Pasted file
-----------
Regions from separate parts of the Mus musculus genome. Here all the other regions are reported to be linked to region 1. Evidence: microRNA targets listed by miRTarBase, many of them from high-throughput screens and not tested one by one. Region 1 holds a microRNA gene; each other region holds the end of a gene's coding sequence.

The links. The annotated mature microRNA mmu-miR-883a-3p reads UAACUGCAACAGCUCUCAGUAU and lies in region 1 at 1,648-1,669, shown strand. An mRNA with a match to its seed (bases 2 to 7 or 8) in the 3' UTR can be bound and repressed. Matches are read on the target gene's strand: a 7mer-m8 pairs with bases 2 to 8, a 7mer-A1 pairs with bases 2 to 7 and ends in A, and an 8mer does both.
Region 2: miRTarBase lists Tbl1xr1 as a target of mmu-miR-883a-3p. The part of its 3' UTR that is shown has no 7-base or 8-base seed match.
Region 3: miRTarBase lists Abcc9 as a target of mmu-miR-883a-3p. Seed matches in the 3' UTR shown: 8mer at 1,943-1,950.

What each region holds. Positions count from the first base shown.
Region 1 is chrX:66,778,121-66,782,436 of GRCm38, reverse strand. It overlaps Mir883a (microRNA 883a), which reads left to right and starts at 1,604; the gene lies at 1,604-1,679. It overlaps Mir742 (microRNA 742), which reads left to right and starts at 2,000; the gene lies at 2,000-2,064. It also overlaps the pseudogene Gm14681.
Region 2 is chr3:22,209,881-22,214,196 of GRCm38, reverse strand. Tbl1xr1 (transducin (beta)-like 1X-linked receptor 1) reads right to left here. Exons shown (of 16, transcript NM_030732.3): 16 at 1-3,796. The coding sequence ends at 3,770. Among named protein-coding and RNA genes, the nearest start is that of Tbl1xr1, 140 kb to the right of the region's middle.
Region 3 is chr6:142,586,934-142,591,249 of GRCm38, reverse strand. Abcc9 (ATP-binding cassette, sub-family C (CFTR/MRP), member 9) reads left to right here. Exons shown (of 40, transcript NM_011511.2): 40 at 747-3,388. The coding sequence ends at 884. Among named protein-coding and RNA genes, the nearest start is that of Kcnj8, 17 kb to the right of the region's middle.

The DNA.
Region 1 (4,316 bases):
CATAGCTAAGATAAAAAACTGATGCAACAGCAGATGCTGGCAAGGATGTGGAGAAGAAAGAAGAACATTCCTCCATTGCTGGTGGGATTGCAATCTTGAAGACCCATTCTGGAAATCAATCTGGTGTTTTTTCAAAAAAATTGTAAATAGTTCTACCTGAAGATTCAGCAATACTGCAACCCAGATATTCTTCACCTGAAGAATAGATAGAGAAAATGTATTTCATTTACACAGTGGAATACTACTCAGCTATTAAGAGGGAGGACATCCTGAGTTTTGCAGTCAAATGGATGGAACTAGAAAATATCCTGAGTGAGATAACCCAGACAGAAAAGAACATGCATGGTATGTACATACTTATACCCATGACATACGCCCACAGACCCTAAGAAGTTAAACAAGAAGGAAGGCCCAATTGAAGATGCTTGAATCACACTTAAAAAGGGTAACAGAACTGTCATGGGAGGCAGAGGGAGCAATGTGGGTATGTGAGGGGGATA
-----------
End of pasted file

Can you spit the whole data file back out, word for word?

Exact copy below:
Regions from separate parts of the Mus musculus genome. Here all the other regions are reported to be linked to region 1. Evidence: microRNA targets listed by miRTarBase, many of them from high-throughput screens and not tested one by one. Region 1 holds a microRNA gene; each other region holds the end of a gene's coding sequence.

The links. The annotated mature microRNA mmu-miR-883a-3p reads UAACUGCAACAGCUCUCAGUAU and lies in region 1 at 1,648-1,669, shown strand. An mRNA with a match to its seed (bases 2 to 7 or 8) in the 3' UTR can be bound and repressed. Matches are read on the target gene's strand: a 7mer-m8 pairs with bases 2 to 8, a 7mer-A1 pairs with bases 2 to 7 and ends in A, and an 8mer does both.
Region 2: miRTarBase lists Tbl1xr1 as a target of mmu-miR-883a-3p. The part of its 3' UTR that is shown has no 7-base or 8-base seed match.
Region 3: miRTarBase lists Abcc9 as a target of mmu-miR-883a-3p. Seed matches in the 3' UTR shown: 8mer at 1,943-1,950.

What each region holds. Positions count from the first base shown.
Region 1 is chrX:66,778,121-66,782,436 of GRCm38, reverse strand. It overlaps Mir883a (microRNA 883a), which reads left to right and starts at 1,604; the gene lies at 1,604-1,679. It overlaps Mir742 (microRNA 742), which reads left to right and starts at 2,000; the gene lies at 2,000-2,064. It also overlaps the pseudogene Gm14681.
Region 2 is chr3:22,209,881-22,214,196 of GRCm38, reverse strand. Tbl1xr1 (transducin (beta)-like 1X-linked receptor 1) reads right to left here. Exons shown (of 16, transcript NM_030732.3): 16 at 1-3,796. The coding sequence ends at 3,770. Among named protein-coding and RNA genes, the nearest start is that of Tbl1xr1, 140 kb to the right of the region's middle.
Region 3 is chr6:142,586,934-142,591,249 of GRCm38, reverse strand. Abcc9 (ATP-binding cassette, sub-family C (CFTR/MRP), member 9) reads left to right here. Exons shown (of 40, transcript NM_011511.2): 40 at 747-3,388. The coding sequence ends at 884. Among named protein-coding and RNA genes, the nearest start is that of Kcnj8, 17 kb to the right of the region's middle.

The DNA.
Region 1 (4,316 bases):
CATAGCTAAGATAAAAAACTGATGCAACAGCAGATGCTGGCAAGGATGTGGAGAAGAAAGAAGAACATTCCTCCATTGCTGGTGGGATTGCAATCTTGAAGACCCATTCTGGAAATCAATCTGGTGTTTTTTCAAAAAAATTGTAAATAGTTCTACCTGAAGATTCAGCAATACTGCAACCCAGATATTCTTCACCTGAAGAATAGATAGAGAAAATGTATTTCATTTACACAGTGGAATACTACTCAGCTATTAAGAGGGAGGACATCCTGAGTTTTGCAGTCAAATGGATGGAACTAGAAAATATCCTGAGTGAGATAACCCAGACAGAAAAGAACATGCATGGTATGTACATACTTATACCCATGACATACGCCCACAGACCCTAAGAAGTTAAACAAGAAGGAAGGCCCAATTGAAGATGCTTGAATCACACTTAAAAAGGGTAACAGAACTGTCATGGGAGGCAGAGGGAGCAATGTGGGTATGTGAGGGGGATA